{Audiobook} Review: The Silent Patient by Alex Michaelides

The Silent Patient

Alex Michaelides

Narrators: Louise Brealey // Jack Hawkins

Alicia Berenson’s life is seemingly perfect. A famous painter married to an in-demand fashion photographer, she lives in a grand house with big windows overlooking a park in one of London’s most desirable areas. One evening her husband Gabriel returns home late from a fashion shoot, and Alicia shoots him five times in the face, and then never speaks another word.

Alicia’s refusal to talk, or give any kind of explanation, turns a domestic tragedy into something far grander, a mystery that captures the public imagination and casts Alicia into notoriety. The price of her art skyrockets, and she, the silent patient, is hidden away from the tabloids and spotlight at the Grove, a secure forensic unit in North London.

Theo Faber is a criminal psychotherapist who has waited a long time for the opportunity to work with Alicia. His determination to get her to talk and unravel the mystery of why she shot her husband takes him down a twisting path into his own motivations—a search for the truth that threatens to consume him….

The Silent Patient is a shocking psychological thriller of a woman’s act of violence against her husband—and of the therapist obsessed with uncovering her motive.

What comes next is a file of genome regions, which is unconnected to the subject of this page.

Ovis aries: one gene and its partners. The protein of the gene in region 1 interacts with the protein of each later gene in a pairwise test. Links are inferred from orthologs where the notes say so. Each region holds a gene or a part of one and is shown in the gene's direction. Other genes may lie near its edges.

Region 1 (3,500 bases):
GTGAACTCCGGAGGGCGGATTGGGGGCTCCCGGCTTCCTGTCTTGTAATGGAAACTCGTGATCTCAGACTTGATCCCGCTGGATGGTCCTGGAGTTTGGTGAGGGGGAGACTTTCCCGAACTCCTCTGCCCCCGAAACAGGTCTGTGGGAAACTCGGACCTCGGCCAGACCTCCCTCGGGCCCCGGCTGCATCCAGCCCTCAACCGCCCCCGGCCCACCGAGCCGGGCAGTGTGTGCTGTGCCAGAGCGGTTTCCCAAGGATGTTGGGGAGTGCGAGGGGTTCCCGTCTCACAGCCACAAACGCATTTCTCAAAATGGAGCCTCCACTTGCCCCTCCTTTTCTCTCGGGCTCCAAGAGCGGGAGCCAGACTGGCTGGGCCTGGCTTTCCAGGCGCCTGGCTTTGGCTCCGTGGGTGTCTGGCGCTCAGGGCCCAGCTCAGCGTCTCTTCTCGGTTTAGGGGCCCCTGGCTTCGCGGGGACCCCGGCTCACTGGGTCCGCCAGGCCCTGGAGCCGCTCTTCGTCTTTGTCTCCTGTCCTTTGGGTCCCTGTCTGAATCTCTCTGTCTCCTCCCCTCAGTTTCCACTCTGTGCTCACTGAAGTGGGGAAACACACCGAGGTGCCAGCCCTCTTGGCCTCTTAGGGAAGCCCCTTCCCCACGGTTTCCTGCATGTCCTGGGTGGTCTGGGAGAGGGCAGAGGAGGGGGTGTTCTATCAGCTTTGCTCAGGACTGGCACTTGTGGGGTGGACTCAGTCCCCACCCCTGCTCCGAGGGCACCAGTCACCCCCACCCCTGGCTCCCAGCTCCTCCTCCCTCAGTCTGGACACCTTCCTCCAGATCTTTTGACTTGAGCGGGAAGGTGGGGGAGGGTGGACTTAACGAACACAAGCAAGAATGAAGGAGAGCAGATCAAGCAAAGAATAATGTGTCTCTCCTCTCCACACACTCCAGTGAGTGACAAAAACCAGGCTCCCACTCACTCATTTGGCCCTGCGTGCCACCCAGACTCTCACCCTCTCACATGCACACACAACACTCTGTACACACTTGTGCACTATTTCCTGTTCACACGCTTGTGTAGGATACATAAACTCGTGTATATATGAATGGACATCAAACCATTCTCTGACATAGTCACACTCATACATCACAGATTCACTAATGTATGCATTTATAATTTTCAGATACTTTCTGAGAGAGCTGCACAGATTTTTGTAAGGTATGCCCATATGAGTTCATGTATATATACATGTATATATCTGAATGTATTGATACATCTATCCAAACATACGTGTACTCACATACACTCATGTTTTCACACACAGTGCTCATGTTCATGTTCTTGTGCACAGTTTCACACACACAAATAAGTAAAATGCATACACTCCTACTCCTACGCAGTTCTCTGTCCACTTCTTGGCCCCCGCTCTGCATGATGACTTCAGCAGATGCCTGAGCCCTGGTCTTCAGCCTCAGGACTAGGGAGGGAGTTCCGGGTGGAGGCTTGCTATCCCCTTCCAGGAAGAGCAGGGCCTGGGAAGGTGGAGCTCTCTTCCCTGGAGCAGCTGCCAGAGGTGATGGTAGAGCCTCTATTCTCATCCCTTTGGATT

Publisher: Celadon Books

Published: February 5th 2019

Suicide, Infidelity, Drug Abuse, Child Abuse, Sexual Assault, Murder, self-harm, Stigmatising Mental Health, Racism, Body Shaming.

Per usual, the performance here was really enjoyable. there’s something satisfying about finding a narrator that fits the atmosphere if not conforms to it and Brealey as well as Hawkins managed to deliver.


“Unexpressed emotions will never die. They are buried alive, and will come forth later, in uglier ways. —SIGMUND FREUD” 

As mentioned in my The Maidens review, I did wish I had started off with this book as my introduction to Michaelides works. And now that’s we’re here… it was fine. I’m enjoying his quiet genre method of writing, how everything unfolded. And the longer I’d sat on this review, the more I’m finding his books to become a guilty pleasure/comfort reading experience.

Unlike with The Maidens, whereas I was intrigued enough to be astute and looking closely at the story, this one I was just along for the ride. Which isn’t a bad thing, some stories are not for psychoanalyzing. But also, I can appreciate the quick and easy nature of these reads. For a 9 hour listen, it breezed by in an effortless way, engaging me enough to pay attention while also being easy enough to digest and get my normal duties done in a multitasking sort of way. 

Now, we know how I am with setting, but the setting here is a bit boring; not in a full way seeing as we spend most of our time in a psych ward but just… description wise, the fact that we’re bouncing between 2.5 areas just… I was uninterested. Yet, that’s where plot and mystery comes in…